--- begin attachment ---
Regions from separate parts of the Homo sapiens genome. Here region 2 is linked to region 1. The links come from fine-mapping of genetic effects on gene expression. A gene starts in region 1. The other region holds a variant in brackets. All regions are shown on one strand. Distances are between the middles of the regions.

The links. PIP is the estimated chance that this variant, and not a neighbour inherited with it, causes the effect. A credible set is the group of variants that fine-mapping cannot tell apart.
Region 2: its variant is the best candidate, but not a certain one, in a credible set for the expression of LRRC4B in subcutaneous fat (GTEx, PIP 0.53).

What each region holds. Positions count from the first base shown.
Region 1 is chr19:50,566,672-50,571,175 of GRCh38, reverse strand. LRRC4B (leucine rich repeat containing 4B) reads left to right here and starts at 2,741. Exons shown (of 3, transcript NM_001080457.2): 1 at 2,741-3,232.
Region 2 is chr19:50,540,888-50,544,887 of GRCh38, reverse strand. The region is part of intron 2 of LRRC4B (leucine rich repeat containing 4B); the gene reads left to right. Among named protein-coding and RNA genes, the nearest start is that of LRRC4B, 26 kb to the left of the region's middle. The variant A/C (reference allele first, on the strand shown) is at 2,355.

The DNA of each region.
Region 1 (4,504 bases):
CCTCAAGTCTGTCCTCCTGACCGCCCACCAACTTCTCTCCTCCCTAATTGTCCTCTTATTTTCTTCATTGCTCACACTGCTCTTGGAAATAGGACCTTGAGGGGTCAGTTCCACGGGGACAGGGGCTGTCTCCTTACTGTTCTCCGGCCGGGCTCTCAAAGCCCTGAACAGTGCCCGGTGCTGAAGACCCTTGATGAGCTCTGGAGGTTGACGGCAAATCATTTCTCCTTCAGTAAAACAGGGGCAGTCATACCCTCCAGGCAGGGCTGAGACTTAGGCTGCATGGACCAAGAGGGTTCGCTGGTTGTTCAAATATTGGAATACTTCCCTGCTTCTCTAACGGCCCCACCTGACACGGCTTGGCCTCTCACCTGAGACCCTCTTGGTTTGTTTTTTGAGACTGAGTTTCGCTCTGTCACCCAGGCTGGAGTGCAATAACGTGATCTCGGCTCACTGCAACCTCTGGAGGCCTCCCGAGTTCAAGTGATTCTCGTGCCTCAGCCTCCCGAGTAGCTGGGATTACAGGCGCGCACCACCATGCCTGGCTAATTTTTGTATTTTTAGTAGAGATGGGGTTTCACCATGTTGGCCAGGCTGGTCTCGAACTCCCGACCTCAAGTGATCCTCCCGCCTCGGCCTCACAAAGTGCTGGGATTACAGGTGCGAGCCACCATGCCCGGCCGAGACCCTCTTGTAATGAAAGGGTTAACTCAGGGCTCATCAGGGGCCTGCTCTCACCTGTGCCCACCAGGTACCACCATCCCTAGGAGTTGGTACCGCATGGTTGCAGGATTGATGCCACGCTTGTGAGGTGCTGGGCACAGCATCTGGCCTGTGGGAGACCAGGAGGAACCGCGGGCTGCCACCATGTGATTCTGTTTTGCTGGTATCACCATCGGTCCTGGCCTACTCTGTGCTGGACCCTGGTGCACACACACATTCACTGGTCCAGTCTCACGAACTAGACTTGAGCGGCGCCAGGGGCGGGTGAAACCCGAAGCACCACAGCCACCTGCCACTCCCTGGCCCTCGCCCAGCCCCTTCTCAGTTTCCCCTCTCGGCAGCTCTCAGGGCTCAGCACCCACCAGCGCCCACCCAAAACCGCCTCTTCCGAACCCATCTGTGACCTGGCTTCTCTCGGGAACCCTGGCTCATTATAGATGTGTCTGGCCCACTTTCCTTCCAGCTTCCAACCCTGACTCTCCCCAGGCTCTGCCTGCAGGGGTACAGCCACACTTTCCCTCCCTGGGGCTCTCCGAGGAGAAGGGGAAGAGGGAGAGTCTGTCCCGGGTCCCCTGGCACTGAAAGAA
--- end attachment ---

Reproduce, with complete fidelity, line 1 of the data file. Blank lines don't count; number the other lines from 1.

Regions from separate parts of the Homo sapiens genome. Here region 2 is linked to region 1. The links come from fine-mapping of genetic effects on gene expression. A gene starts in region 1. The other region holds a variant in brackets. All regions are shown on one strand. Distances are between the middles of the regions.